Cons to using EasyRetro
While it’s called previously called‘FunRetro’ there’s nothing specifically fun that’s built into it. Just like the other tools, you can customize retros with your own headers. In terms of the change of name to EasyRetro, it reflect better the simple functionality that it supports. Because it doesn’t have specific workflow built in, it does mean extra vigilance is needed to facilitate the team as you move through the process. We couldn’t unmerge ideas that were grouped and you do have to create a separate column to capture a list of actions. There are limited integration options and there are no private boards in the free version. They also offer only a 7 day trial.
“It’s easy, it’s lightweight, it does what I need it to do. It’s the best real-life paper replacement I could find on the web.”
Open Innovation at Mozilla
Think better together
What they have to say
“The effective way to plan, brainstorm, discuss and decide – GroupMap helps your team think better together.”
Pros to using GroupMap
GroupMap is a really interesting tool. They are primarily a brainstorming and meeting collaboration tool with a huge range of templates, and customisable options that leaves you spoilt for choice. You can even add your own background image to brainstorm around and there are lots of facilitator options to manage participants, workflow and getting everyone from one stage of the process to the next, whilst still allowing you to go back a step if needed. What really stands out is that you can create not just a list, but also things like charts, blank walls and mind maps so you can use it beyond just a standard retrospective. There is also a survey and polling feature so you can create other question sets that are part of your retrospective. There are other ways of prioritising beyond dot voting and it’s like a Wix for meetings where you can create maps where people engage. There’s still independent voting, actions and reporting which can be exported. The cost is per facilitator rather than per team, although in some cases it could mean the same thing. The summary? GroupMap is like a swiss army knife of template choices that lets you create more than just a standard retrospective meeting and can be used for a multitude of team planning, meeting and decision making purposes.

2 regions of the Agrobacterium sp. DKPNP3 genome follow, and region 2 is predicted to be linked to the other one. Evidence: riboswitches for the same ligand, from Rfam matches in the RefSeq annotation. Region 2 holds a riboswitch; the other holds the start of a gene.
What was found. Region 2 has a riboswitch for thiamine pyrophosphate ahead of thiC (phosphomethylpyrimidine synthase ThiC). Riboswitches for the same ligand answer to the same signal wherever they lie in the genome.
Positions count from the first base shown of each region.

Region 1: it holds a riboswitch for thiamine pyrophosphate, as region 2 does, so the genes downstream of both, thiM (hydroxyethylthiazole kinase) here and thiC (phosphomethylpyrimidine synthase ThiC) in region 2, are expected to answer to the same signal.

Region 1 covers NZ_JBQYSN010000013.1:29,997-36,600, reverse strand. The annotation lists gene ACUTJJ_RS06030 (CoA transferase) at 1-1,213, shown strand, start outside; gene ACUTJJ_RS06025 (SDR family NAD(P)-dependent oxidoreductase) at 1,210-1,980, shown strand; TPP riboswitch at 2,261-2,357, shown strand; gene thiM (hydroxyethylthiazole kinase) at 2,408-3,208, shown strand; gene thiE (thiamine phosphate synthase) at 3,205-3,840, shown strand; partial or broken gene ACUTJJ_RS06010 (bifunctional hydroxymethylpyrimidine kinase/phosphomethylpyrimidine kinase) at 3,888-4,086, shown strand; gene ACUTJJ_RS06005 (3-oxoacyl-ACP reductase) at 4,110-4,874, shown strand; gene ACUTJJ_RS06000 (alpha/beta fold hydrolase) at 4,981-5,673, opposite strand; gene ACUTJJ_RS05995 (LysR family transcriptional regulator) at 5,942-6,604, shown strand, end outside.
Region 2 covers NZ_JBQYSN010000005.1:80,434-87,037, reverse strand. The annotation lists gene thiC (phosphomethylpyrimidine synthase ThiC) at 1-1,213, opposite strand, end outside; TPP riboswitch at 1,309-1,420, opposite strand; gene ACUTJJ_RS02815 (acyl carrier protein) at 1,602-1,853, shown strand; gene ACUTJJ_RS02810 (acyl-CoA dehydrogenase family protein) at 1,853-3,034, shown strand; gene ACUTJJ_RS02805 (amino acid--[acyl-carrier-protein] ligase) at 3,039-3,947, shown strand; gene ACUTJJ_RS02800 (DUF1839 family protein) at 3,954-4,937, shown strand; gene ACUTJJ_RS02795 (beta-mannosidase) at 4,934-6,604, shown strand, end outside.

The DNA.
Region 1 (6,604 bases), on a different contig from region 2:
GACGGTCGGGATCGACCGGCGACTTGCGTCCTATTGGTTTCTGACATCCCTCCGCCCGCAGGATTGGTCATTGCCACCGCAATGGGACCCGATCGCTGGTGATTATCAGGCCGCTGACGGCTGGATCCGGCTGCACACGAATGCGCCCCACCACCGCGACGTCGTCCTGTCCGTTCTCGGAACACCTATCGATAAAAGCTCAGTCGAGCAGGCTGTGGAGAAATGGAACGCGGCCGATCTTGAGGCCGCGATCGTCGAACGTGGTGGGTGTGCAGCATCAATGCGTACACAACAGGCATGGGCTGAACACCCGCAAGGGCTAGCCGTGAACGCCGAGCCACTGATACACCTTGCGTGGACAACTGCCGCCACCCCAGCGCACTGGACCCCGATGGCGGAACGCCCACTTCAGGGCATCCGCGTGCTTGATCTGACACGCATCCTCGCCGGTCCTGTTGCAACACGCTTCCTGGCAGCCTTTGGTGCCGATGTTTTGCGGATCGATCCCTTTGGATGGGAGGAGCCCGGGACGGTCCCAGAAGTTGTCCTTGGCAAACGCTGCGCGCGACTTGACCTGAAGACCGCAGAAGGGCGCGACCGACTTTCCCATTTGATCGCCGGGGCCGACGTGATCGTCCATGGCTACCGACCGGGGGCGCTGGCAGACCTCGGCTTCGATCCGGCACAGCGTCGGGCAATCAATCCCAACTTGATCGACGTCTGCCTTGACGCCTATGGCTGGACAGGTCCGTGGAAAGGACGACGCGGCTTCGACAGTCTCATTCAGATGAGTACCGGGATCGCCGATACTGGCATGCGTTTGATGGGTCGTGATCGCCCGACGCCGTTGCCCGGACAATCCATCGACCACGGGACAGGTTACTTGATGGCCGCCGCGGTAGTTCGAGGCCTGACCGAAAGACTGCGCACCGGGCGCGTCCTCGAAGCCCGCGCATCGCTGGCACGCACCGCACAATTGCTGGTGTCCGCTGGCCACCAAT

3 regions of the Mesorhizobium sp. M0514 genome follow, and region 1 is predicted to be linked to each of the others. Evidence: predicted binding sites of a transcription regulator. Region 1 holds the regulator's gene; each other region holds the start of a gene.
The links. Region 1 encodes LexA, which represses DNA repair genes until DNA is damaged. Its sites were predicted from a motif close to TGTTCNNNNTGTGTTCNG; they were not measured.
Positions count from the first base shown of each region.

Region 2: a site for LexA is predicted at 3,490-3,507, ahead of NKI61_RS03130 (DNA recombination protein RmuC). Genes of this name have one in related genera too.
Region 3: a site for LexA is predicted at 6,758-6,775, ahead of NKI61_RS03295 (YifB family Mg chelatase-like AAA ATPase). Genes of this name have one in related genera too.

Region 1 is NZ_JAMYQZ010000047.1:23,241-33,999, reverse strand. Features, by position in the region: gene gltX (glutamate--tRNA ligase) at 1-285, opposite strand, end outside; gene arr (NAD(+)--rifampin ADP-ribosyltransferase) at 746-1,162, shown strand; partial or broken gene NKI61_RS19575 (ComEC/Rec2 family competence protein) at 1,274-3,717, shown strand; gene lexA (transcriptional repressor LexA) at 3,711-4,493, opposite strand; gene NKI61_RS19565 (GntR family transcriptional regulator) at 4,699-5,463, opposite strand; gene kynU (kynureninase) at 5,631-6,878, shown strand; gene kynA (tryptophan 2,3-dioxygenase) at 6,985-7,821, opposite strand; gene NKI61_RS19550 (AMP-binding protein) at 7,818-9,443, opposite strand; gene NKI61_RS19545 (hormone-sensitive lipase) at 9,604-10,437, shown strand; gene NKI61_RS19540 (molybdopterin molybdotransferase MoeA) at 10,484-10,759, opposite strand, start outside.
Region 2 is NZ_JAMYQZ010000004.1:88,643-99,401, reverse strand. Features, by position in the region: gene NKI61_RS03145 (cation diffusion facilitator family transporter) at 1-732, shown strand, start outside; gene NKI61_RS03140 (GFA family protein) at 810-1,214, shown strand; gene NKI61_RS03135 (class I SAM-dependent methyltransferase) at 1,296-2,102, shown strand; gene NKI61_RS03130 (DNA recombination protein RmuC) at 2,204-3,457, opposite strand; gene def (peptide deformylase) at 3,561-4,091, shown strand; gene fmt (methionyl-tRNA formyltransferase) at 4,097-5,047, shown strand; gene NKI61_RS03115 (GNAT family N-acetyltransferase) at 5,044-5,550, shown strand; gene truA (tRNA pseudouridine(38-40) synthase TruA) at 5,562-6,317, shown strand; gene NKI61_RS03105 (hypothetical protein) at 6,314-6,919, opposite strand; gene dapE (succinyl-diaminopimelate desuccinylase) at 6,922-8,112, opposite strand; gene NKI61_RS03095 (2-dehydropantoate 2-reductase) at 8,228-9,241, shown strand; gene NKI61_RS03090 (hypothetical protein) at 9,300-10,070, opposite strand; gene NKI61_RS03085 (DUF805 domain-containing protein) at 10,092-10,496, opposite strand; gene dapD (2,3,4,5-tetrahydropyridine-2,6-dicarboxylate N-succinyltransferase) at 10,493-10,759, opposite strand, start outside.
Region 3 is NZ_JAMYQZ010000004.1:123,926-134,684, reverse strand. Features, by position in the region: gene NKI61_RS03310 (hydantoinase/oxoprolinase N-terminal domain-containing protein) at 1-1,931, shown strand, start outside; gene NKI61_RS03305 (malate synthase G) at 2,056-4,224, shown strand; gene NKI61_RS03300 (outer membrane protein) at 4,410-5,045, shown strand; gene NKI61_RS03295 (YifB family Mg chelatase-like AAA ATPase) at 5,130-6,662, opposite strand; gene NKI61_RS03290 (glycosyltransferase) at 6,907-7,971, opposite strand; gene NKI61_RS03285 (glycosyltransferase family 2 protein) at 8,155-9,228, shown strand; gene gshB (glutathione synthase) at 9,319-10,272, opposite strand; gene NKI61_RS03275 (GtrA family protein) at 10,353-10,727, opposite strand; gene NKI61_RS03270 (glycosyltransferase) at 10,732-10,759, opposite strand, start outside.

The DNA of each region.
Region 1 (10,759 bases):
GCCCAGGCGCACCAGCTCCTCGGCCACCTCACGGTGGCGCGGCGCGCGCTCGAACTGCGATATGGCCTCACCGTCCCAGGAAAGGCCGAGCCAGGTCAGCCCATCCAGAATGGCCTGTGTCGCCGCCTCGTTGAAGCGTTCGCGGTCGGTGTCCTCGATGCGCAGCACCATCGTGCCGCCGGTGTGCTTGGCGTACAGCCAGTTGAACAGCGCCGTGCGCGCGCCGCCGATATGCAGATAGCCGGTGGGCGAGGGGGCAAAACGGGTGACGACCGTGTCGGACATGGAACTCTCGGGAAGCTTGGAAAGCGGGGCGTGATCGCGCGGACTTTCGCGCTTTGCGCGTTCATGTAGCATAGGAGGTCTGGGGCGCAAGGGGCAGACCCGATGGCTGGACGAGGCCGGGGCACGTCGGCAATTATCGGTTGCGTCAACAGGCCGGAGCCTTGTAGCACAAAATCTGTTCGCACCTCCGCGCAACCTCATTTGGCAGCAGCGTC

Cons to using GroupMap
GroupMap does not have Health Checks or Radars and uses basic polling and survey questions to fit that task. Grouping ideas is based on selecting or searching for common words and then creating a group from that rather than drag and drop. This can be useful if there are lots of ideas that are essentially the same. It does take a bit more time to set up a retrospective because there are options for choosing how you brainstorm, who can group and so on but you can then replicate and reuse the same workflow or map. The mobile aspect seems to only work well for list formats so you’ll need a device with larger screen if you want to go beyond list making activities. There is also limited integration and the outputs are predominantly in pdf, .xls and .csv formats.
“The meeting that I facilitated if from up my chain of command. Every exec in the meeting thought it was super easy and slick. It allowed the team to vote together, across geos/location, and instantaneously see the results … And helped us to quickly move to pick top themes, gain owners ( without the ego and debate).”
Mi Mae Ching
“I love your product! It is outstanding and provides a way to facilitate meetings and come to decisions through participation.”
Stop wasting time in retrospectives
What they have to say
“Review better data instead of trying to remember what happened”
Pros to using Scatterspoke